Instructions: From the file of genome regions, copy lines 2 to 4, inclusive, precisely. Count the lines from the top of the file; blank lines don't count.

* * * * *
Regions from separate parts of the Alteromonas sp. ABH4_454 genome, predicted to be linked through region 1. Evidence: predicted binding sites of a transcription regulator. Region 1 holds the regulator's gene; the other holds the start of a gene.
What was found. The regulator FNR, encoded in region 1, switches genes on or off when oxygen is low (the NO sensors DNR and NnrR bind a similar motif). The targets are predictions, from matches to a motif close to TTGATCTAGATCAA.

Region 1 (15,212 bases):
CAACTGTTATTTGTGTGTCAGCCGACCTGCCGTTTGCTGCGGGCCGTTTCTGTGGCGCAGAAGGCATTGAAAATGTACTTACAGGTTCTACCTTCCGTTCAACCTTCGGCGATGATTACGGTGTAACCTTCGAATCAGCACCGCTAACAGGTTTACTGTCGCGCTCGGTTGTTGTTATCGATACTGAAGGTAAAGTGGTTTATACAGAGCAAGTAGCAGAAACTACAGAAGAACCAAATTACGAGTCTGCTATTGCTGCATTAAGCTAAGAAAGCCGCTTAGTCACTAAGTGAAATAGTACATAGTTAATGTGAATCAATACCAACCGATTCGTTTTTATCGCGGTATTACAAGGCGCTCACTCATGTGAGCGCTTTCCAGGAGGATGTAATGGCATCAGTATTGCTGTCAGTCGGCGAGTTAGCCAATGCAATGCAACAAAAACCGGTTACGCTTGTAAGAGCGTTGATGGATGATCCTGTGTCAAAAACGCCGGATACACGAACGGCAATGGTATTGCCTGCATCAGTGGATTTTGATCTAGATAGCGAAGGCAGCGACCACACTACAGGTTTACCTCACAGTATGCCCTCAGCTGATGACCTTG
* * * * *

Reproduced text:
What was found. The regulator FNR, encoded in region 1, switches genes on or off when oxygen is low (the NO sensors DNR and NnrR bind a similar motif). The targets are predictions, from matches to a motif close to TTGATCTAGATCAA.

Region 1 (15,212 bases):
CAACTGTTATTTGTGTGTCAGCCGACCTGCCGTTTGCTGCGGGCCGTTTCTGTGGCGCAGAAGGCATTGAAAATGTACTTACAGGTTCTACCTTCCGTTCAACCTTCGGCGATGATTACGGTGTAACCTTCGAATCAGCACCGCTAACAGGTTTACTGTCGCGCTCGGTTGTTGTTATCGATACTGAAGGTAAAGTGGTTTATACAGAGCAAGTAGCAGAAACTACAGAAGAACCAAATTACGAGTCTGCTATTGCTGCATTAAGCTAAGAAAGCCGCTTAGTCACTAAGTGAAATAGTACATAGTTAATGTGAATCAATACCAACCGATTCGTTTTTATCGCGGTATTACAAGGCGCTCACTCATGTGAGCGCTTTCCAGGAGGATGTAATGGCATCAGTATTGCTGTCAGTCGGCGAGTTAGCCAATGCAATGCAACAAAAACCGGTTACGCTTGTAAGAGCGTTGATGGATGATCCTGTGTCAAAAACGCCGGATACACGAACGGCAATGGTATTGCCTGCATCAGTGGATTTTGATCTAGATAGCGAAGGCAGCGACCACACTACAGGTTTACCTCACAGTATGCCCTCAGCTGATGACCTTG